Do not confuse dislike with discernment, as Kat Kinsman, the executive features editor for Food & Wine, advises.
Sometimes, believe it or not, you can use the word “good.” It might not be the most eloquent, pervasive word in the dictionary but I’d rather someone tell me that I smell good than declare, with Shakespearean emphasis, that I smell like a nectareous bouquet of intoxicating aromas. To be honest, if someone described anything about me as a nectareous bouquet, I’d probably send out an amber alert. When you talk about wine you don’t have to overcomplicate the experience. You can enjoy something simply because it tastes good. Your enjoyment shouldn’t depend on your ability to decipher its particularities. This isn’t to say that it can’t be a more complicated experience, just that it doesn’t need to be.
This leads me into my next rule, which is more of an exception than a restriction: if simplicity is torturous, and your existence (or career) depends on your ability to thoughtfully articulate the mouthfeel of fermented grapes, don’t worry, there’s a place for you. The majority of what constitutes an asshole depends on the audience. In other words, if for some strange and rhetorical reason, the entire brotherhood of Pi Kappa Alpha are joining you for dinner at your country house, describing your pinot noir as a triumph of subtlety and grace will probably result in some soft cyberbullying and a collection of rumors regarding your sexual orientation. However, if your guest list includes the most prestigious members of the Paris opera, noting how the delicately balanced flavors interweave in a harmonious ballet will probably garner you some complimentary affirmations and a formidable reputation.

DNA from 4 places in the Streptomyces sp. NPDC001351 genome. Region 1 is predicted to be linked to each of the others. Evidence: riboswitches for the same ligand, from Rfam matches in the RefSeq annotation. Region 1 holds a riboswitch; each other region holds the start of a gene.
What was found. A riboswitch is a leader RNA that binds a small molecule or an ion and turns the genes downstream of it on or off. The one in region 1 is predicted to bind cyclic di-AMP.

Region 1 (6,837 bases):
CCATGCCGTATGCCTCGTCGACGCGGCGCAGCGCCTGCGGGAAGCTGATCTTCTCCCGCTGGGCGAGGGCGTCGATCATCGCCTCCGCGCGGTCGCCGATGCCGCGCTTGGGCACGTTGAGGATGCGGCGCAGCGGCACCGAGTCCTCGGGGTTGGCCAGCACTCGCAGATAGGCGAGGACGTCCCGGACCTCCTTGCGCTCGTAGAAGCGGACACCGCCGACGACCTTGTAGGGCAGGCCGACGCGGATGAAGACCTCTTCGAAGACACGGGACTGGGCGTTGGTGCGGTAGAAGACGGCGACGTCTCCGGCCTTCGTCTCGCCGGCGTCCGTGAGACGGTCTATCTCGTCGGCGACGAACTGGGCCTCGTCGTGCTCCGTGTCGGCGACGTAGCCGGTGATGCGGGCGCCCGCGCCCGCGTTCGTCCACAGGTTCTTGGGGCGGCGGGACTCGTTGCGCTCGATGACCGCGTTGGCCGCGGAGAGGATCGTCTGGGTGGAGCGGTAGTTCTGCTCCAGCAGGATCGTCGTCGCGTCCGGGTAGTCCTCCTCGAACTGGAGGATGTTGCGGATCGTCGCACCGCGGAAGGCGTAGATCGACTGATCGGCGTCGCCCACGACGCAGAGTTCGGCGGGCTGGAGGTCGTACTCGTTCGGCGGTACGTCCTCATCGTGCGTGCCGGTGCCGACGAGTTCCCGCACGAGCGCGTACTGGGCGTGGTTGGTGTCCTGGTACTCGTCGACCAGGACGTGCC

Each of these rules can be diluted into one guiding principle: worry more about the enjoyment of others and less about your ability to impress them. Before you inject your elevated beliefs into a conversation about how the Smurfs might be white supremacists, ask yourself whether deviating a conversation of deep cultural consequence to express your opinion on a C$13 bottle of wine has any value beyond self-promotion. Consider, with all the uncertainty you can dredge up from the depths of your insecurities, whether the words “redolent” or “bouquet” have any reason to come out of your mouth. You already know what you think. The only reason to say it out loud is if it will benefit those around you, and spoiler alert: describing a chardonnay’s regal demeanor as beguiling benefits no one—least of all you.
Copy Editor (Volume 49) | firstname.lastname@example.org —Aidan is completing a major in Professional Writing and Communications at the University of Toronto Mississauga. He previously worked as the Associate Editor for the Arts and Entertainment section of The Medium, and currently works as the Copy Editor for The Medium. When he’s not catching up on course work or thumbing through style guides, Aidan spends his free time exercising (begrudgingly), singing (unmelodically), and trying (helplessly) to read David Foster Wallace’s Infinite Jest. The latter of which has taken 3 years to reach the 16th page. You can connect with Aidan at email@example.com.